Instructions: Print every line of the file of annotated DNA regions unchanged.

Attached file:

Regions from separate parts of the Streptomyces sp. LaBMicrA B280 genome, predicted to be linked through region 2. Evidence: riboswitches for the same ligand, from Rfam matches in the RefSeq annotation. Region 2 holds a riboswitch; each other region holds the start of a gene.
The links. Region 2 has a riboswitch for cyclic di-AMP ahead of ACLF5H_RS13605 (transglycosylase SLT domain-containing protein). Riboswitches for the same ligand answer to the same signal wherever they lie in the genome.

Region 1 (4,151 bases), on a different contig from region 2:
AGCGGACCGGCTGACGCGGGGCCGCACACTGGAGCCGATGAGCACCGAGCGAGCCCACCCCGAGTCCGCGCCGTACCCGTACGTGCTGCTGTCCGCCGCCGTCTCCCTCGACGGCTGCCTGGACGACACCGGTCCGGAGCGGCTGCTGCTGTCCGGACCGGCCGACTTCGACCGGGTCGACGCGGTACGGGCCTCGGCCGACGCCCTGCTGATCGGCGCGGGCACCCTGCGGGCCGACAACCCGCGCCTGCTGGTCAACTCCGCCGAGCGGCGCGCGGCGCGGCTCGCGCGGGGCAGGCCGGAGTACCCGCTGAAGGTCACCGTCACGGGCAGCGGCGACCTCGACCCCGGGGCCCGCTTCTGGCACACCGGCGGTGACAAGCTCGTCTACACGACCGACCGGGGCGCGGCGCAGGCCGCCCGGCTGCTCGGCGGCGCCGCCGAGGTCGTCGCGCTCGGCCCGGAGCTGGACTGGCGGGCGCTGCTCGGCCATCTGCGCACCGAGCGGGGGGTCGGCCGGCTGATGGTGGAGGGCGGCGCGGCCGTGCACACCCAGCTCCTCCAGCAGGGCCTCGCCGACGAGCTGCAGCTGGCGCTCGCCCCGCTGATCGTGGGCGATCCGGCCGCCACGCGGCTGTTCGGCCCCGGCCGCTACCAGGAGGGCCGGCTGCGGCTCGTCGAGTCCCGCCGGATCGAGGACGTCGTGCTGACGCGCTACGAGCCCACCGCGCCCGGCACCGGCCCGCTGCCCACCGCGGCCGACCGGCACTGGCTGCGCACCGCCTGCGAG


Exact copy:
Regions from separate parts of the Streptomyces sp. LaBMicrA B280 genome, predicted to be linked through region 2. Evidence: riboswitches for the same ligand, from Rfam matches in the RefSeq annotation. Region 2 holds a riboswitch; each other region holds the start of a gene.
The links. Region 2 has a riboswitch for cyclic di-AMP ahead of ACLF5H_RS13605 (transglycosylase SLT domain-containing protein). Riboswitches for the same ligand answer to the same signal wherever they lie in the genome.

Region 1 (4,151 bases), on a different contig from region 2:
AGCGGACCGGCTGACGCGGGGCCGCACACTGGAGCCGATGAGCACCGAGCGAGCCCACCCCGAGTCCGCGCCGTACCCGTACGTGCTGCTGTCCGCCGCCGTCTCCCTCGACGGCTGCCTGGACGACACCGGTCCGGAGCGGCTGCTGCTGTCCGGACCGGCCGACTTCGACCGGGTCGACGCGGTACGGGCCTCGGCCGACGCCCTGCTGATCGGCGCGGGCACCCTGCGGGCCGACAACCCGCGCCTGCTGGTCAACTCCGCCGAGCGGCGCGCGGCGCGGCTCGCGCGGGGCAGGCCGGAGTACCCGCTGAAGGTCACCGTCACGGGCAGCGGCGACCTCGACCCCGGGGCCCGCTTCTGGCACACCGGCGGTGACAAGCTCGTCTACACGACCGACCGGGGCGCGGCGCAGGCCGCCCGGCTGCTCGGCGGCGCCGCCGAGGTCGTCGCGCTCGGCCCGGAGCTGGACTGGCGGGCGCTGCTCGGCCATCTGCGCACCGAGCGGGGGGTCGGCCGGCTGATGGTGGAGGGCGGCGCGGCCGTGCACACCCAGCTCCTCCAGCAGGGCCTCGCCGACGAGCTGCAGCTGGCGCTCGCCCCGCTGATCGTGGGCGATCCGGCCGCCACGCGGCTGTTCGGCCCCGGCCGCTACCAGGAGGGCCGGCTGCGGCTCGTCGAGTCCCGCCGGATCGAGGACGTCGTGCTGACGCGCTACGAGCCCACCGCGCCCGGCACCGGCCCGCTGCCCACCGCGGCCGACCGGCACTGGCTGCGCACCGCCTGCGAG